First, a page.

2 Raw shot record from original (Scottish coal seam) processing report. The red arrow points to the central noise cone problem I discuss below. Deep hole dynamite Vibroseis Ground roll (Raleigh) or vertical (shear) are the two possible sources of this heavy energy cone. In general Industry has taken the easy way out by assuming horizontal ground roll. If this were true the problem could be easily solved by muting. My work has proven to me that vertically traveling shear waves comprise the bulk of the noise we see here. We can still get rid of the really strong stuff by muting, but the problem is that this energy spawns deeper refractions that move into the center of the spread. This was very evident in my Gulf Coast de-noising exercise. It is an omni-present problem on land work. I think of it as coherent noise type 1. Inter-bed multiples are the second noise type. Their removal can be accomplished by first establishing expected velocity curves, then iteratively scanning for events that have reflection curvature, but whose apparent velocities exceed an acceptable range. Point source refractions are the third and most insidious type of coherent noise. They are described in the following series of slides (showing removal examples). All three types should be expected.

3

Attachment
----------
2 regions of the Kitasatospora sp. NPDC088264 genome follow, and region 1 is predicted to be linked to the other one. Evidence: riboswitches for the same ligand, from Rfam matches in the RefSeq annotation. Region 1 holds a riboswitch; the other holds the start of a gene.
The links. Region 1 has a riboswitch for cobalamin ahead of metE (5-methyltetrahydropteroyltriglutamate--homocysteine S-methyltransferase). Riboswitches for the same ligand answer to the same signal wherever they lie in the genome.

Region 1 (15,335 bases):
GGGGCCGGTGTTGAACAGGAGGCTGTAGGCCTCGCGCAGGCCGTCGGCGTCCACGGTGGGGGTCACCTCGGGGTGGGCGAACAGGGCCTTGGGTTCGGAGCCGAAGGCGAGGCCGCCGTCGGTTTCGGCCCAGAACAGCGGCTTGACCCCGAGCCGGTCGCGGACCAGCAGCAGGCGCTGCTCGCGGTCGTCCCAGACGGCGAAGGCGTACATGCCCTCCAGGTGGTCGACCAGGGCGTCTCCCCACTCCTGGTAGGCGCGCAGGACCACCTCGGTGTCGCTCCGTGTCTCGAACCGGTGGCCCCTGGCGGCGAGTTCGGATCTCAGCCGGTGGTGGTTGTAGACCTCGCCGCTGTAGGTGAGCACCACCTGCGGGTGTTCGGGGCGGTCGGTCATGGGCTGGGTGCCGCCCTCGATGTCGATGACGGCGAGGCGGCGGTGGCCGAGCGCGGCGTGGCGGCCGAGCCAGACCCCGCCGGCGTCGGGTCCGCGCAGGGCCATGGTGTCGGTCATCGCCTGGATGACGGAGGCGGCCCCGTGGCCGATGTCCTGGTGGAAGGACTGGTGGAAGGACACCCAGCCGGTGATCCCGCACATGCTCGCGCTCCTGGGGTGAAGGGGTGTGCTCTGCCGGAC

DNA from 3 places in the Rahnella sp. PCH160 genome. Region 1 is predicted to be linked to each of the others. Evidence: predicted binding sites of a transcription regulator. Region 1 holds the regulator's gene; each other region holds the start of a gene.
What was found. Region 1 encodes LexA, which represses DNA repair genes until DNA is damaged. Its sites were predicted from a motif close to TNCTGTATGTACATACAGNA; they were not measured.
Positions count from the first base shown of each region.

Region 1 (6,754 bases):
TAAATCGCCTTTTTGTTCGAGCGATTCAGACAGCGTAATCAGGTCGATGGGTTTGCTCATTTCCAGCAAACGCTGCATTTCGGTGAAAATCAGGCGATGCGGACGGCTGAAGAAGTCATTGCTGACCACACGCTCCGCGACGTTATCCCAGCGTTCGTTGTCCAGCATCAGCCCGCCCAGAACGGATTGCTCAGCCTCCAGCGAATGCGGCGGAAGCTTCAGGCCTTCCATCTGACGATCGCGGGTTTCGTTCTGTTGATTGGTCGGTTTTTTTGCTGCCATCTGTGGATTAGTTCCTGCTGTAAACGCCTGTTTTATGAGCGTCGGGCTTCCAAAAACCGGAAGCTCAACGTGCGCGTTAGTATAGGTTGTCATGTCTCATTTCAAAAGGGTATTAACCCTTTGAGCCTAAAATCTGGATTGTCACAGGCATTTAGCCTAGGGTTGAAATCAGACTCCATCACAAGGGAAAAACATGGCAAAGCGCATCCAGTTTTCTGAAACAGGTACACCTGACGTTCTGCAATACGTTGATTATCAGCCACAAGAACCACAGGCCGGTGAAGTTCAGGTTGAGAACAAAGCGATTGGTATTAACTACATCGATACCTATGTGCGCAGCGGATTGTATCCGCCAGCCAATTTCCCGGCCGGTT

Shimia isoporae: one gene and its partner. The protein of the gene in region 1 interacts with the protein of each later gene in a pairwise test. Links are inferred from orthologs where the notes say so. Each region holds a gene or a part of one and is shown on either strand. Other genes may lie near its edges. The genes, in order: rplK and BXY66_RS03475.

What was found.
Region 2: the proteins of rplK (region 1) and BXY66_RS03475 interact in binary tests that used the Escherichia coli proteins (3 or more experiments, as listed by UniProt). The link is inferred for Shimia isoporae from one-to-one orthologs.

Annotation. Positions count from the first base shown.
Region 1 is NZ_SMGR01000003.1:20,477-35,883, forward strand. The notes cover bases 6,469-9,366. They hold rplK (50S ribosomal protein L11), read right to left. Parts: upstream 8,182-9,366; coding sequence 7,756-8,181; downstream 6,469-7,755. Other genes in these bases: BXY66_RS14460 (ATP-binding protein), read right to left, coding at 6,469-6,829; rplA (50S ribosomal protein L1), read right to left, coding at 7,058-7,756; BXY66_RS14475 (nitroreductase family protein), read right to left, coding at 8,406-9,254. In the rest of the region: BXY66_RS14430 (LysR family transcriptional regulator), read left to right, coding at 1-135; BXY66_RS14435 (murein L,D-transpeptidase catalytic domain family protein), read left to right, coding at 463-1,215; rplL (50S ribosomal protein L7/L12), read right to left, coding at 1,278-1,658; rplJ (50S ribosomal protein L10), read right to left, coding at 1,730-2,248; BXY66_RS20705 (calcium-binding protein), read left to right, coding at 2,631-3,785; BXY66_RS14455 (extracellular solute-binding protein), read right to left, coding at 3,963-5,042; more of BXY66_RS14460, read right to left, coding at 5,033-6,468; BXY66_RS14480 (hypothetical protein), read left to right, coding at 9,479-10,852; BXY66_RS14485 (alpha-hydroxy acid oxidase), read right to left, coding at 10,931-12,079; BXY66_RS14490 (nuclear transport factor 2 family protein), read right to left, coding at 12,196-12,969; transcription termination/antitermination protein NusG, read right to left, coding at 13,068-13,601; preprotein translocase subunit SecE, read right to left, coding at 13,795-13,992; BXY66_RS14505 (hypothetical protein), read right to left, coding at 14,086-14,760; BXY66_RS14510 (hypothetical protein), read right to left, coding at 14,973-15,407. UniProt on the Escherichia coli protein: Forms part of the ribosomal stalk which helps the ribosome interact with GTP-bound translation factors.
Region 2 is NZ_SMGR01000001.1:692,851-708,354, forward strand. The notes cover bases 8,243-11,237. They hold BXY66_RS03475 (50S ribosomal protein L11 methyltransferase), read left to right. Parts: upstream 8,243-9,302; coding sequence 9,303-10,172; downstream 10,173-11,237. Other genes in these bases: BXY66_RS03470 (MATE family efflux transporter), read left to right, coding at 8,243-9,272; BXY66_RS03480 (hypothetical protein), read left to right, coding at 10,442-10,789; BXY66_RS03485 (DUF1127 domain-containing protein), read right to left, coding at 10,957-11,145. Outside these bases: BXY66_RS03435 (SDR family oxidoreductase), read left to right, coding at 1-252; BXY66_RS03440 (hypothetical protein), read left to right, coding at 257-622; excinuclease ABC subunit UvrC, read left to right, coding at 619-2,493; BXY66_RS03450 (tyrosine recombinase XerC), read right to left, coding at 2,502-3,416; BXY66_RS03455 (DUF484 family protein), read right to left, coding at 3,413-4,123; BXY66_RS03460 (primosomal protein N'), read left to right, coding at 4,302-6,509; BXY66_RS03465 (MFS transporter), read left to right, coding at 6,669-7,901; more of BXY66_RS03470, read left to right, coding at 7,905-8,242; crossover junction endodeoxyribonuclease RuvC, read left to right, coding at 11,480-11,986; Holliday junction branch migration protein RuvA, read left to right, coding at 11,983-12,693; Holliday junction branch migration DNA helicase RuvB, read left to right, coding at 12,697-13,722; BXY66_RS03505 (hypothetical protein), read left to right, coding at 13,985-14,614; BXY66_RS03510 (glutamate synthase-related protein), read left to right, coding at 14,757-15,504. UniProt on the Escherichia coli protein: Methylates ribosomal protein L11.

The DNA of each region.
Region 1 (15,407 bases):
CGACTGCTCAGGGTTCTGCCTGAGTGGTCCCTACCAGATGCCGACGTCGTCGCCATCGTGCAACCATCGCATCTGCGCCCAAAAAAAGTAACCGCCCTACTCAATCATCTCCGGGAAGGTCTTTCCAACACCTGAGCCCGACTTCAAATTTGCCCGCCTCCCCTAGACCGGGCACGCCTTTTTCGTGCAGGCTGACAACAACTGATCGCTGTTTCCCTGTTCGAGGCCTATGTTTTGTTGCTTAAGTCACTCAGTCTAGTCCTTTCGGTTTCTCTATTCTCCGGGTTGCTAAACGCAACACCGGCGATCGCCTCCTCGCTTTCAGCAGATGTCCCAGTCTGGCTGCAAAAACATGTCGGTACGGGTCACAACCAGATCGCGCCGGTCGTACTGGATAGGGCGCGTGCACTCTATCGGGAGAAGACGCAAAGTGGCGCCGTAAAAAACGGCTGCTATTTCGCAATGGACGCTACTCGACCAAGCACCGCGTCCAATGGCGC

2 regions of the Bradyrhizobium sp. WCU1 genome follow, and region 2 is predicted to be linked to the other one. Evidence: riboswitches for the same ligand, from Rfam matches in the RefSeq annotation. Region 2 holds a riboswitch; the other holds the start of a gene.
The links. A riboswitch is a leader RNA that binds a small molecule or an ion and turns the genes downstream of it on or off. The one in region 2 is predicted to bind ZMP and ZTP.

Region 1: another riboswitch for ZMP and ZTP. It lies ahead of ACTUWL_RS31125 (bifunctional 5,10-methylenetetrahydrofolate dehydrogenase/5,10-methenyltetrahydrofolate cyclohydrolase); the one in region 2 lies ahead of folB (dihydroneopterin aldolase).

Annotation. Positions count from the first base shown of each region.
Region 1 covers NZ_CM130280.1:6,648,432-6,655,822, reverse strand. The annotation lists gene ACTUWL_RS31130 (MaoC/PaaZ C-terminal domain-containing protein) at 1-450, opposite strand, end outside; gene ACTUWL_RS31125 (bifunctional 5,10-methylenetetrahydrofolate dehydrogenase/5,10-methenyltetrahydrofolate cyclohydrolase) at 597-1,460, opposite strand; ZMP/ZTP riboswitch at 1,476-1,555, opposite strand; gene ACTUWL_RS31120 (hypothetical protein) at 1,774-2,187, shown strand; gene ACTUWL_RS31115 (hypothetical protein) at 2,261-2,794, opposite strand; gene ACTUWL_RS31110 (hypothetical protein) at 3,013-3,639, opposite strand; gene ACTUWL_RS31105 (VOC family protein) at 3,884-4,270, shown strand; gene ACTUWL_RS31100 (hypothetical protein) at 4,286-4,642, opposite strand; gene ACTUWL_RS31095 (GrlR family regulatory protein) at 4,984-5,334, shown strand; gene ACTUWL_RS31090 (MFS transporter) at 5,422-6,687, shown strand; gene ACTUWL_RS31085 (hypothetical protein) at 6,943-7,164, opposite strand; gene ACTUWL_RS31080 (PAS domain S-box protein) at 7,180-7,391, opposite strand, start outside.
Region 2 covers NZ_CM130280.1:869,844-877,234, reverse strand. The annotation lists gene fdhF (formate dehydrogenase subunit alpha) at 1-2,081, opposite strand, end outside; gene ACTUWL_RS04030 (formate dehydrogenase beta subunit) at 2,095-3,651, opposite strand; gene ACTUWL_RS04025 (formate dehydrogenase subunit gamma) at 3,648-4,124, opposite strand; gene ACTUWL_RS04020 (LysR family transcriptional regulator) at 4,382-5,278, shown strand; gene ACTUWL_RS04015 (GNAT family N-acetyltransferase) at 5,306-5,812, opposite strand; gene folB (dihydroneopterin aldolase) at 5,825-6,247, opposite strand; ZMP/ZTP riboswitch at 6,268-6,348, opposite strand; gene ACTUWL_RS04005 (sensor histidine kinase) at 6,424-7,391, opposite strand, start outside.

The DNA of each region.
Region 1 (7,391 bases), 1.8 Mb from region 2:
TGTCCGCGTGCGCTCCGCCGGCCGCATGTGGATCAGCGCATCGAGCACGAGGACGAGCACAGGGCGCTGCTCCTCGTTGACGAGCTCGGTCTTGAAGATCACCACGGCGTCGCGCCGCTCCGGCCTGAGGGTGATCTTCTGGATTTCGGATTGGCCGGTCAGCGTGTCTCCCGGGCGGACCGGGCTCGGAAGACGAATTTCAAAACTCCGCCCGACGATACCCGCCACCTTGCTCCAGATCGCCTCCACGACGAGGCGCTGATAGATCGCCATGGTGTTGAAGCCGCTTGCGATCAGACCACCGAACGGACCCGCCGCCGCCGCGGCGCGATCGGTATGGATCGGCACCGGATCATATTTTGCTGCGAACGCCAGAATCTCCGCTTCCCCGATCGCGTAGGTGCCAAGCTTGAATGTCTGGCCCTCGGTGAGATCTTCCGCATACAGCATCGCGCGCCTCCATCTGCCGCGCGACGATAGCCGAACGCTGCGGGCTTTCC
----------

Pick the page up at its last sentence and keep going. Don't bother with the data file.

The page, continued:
4 Deep Refractions from vertical travel cutoffs A ABC To the left you see the gathers I got to work with in my North Sea effort. A is the North Sea Chalk. B is the critical angle position, where the reflection begins cloning to a refraction. Here vertical travel begins to be cut off. C.is where no more energy gets through The yellow line represents the deep mute I had to use to get any results. Point source reflection theory has always been a mystery to me, but it is one thing I have to buy into. In essence it says that when the reflection process hits an abrupt end to either a reflecting interface or s break in the down wave, a horizontal refraction takes place, thus proving nature abhors a vacuum. This means every deeper event will be accompanied by fairly strong coherent noise that penetrates into the spread. This pre-stack migration was not able to handle refraction patterns. The exotic explosion of energy we see at the upper right is the result. When I was on my way out I was able to obtain some raw data that had no migration (or NMO). The set at the lower left is from the same zone. The A,B and C markers apply in the same way, and you can see there is no abrupt change in energy, proving the use of pre- stack migration to be at fault. Since that process mixes heavily in its attempt to draw in energy that has wandered due to strong dip, it has to really murder the fine detail on the fault breaks. As a result of this phenomenon AVO on this data is virtually a joke. The energy explosion would have triggered the searcher, but this would not have had anything to do with the theory. Yet the major discussion theme when I came on the scene was whether to use inside, middle or outside trace combos. On the next slide I repeat what you see at the left so you can see how infinitely detailed the noise patterns are before being massacred by the migration. These refractions sometimes stack quite nicely, not looking like noise. Once we know to expect them, we can search them out by their offset patterns. Once we can detect them, lifting them off becomes simple. Improved results supply logical proof they were there, A B C Are prevalent on both onshore and offshore work – and few processors take this serious noise into account.